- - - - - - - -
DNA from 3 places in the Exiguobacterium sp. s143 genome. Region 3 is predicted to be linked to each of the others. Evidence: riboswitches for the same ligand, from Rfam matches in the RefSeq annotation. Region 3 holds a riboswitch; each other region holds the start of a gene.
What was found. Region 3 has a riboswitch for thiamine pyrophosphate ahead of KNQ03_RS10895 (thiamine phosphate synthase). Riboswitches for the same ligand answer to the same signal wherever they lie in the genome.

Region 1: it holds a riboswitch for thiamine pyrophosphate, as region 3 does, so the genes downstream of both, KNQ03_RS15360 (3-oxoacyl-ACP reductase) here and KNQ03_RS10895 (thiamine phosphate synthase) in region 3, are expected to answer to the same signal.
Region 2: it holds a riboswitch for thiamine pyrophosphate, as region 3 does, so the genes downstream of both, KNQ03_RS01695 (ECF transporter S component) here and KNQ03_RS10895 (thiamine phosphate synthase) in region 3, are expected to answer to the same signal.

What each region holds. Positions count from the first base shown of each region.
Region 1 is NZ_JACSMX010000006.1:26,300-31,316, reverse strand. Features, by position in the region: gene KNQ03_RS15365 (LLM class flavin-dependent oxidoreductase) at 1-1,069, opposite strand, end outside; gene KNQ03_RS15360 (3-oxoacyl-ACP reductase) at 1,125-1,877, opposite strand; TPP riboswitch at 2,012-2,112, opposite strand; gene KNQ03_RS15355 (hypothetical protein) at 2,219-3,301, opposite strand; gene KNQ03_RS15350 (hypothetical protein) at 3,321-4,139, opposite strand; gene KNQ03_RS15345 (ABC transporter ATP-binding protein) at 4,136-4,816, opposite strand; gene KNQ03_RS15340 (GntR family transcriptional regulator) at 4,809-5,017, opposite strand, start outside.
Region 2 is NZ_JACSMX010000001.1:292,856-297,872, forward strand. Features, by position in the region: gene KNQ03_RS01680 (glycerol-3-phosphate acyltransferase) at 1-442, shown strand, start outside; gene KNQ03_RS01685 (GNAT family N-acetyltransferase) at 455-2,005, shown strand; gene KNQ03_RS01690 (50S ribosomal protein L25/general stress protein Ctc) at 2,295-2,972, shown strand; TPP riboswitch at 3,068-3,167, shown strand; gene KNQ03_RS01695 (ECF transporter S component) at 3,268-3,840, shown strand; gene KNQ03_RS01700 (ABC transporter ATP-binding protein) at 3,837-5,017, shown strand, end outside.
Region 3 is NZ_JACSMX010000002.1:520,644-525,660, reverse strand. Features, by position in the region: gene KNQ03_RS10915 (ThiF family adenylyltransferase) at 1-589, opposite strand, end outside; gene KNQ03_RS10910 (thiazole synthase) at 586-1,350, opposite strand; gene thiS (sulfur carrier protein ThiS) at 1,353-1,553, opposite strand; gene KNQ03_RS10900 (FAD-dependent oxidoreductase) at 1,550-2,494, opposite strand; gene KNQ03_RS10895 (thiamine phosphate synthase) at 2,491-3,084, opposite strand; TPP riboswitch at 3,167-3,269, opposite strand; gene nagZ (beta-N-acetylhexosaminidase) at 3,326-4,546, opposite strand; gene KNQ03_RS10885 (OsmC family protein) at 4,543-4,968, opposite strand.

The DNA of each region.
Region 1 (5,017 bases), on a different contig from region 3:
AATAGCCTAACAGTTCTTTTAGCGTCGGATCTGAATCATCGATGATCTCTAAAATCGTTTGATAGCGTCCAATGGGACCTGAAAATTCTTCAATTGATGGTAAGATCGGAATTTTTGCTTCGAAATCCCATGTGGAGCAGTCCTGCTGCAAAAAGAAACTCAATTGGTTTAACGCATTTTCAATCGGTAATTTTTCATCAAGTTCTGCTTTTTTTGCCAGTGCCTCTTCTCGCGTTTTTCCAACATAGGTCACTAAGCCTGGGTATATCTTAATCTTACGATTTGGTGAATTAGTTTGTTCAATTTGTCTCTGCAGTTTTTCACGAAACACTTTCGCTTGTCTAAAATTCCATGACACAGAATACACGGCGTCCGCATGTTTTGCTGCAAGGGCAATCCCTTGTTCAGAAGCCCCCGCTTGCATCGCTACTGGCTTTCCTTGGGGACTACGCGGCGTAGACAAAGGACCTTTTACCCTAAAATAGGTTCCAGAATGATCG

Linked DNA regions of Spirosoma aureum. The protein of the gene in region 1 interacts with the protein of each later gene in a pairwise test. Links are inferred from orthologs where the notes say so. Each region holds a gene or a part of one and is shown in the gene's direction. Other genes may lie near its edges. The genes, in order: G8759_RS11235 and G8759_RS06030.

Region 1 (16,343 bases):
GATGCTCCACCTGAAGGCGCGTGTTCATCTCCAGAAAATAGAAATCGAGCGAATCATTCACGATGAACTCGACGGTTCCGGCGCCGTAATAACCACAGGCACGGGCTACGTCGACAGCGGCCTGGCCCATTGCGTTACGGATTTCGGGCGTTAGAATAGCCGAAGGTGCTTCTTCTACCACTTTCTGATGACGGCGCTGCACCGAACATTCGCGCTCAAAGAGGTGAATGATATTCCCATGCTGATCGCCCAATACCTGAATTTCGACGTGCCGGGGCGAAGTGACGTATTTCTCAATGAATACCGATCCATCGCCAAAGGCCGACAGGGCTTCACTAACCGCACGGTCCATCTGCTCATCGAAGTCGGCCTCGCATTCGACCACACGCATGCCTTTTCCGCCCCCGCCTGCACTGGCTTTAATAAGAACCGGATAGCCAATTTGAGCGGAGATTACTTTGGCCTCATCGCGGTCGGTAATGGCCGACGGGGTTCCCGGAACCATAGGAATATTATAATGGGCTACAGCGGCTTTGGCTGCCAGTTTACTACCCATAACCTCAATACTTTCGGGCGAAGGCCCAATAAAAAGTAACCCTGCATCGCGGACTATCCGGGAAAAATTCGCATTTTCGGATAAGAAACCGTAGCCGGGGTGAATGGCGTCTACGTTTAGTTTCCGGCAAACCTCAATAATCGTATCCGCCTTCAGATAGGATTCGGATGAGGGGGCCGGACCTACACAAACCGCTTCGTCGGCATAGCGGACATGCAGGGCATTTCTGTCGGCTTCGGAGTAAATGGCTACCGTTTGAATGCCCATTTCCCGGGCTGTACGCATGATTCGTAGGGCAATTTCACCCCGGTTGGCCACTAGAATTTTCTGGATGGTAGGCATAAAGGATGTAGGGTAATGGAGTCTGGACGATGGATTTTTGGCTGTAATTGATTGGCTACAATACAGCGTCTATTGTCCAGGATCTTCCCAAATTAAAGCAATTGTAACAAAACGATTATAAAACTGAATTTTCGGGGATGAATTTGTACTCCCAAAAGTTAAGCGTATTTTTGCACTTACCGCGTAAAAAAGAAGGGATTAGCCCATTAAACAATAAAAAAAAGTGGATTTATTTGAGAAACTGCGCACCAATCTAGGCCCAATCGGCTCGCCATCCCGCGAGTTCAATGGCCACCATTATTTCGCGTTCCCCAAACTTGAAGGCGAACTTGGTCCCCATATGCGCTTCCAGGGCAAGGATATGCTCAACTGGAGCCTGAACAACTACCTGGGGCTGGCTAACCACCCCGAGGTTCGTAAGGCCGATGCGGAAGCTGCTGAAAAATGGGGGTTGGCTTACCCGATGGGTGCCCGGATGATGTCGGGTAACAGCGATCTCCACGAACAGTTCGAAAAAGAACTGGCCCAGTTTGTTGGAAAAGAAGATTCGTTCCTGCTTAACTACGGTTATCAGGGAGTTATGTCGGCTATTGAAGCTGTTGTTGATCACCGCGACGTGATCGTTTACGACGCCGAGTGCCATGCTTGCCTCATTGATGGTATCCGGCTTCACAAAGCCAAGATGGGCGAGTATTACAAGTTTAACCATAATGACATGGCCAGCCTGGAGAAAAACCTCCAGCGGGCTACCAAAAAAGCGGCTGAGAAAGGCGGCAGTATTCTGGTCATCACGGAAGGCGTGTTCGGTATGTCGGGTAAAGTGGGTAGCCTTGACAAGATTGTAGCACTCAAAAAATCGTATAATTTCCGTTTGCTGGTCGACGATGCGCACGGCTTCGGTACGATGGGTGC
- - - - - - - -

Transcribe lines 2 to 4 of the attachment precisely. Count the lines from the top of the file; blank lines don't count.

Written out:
What was found. Region 3 has a riboswitch for thiamine pyrophosphate ahead of KNQ03_RS10895 (thiamine phosphate synthase). Riboswitches for the same ligand answer to the same signal wherever they lie in the genome.

Region 1: it holds a riboswitch for thiamine pyrophosphate, as region 3 does, so the genes downstream of both, KNQ03_RS15360 (3-oxoacyl-ACP reductase) here and KNQ03_RS10895 (thiamine phosphate synthase) in region 3, are expected to answer to the same signal.
Region 2: it holds a riboswitch for thiamine pyrophosphate, as region 3 does, so the genes downstream of both, KNQ03_RS01695 (ECF transporter S component) here and KNQ03_RS10895 (thiamine phosphate synthase) in region 3, are expected to answer to the same signal.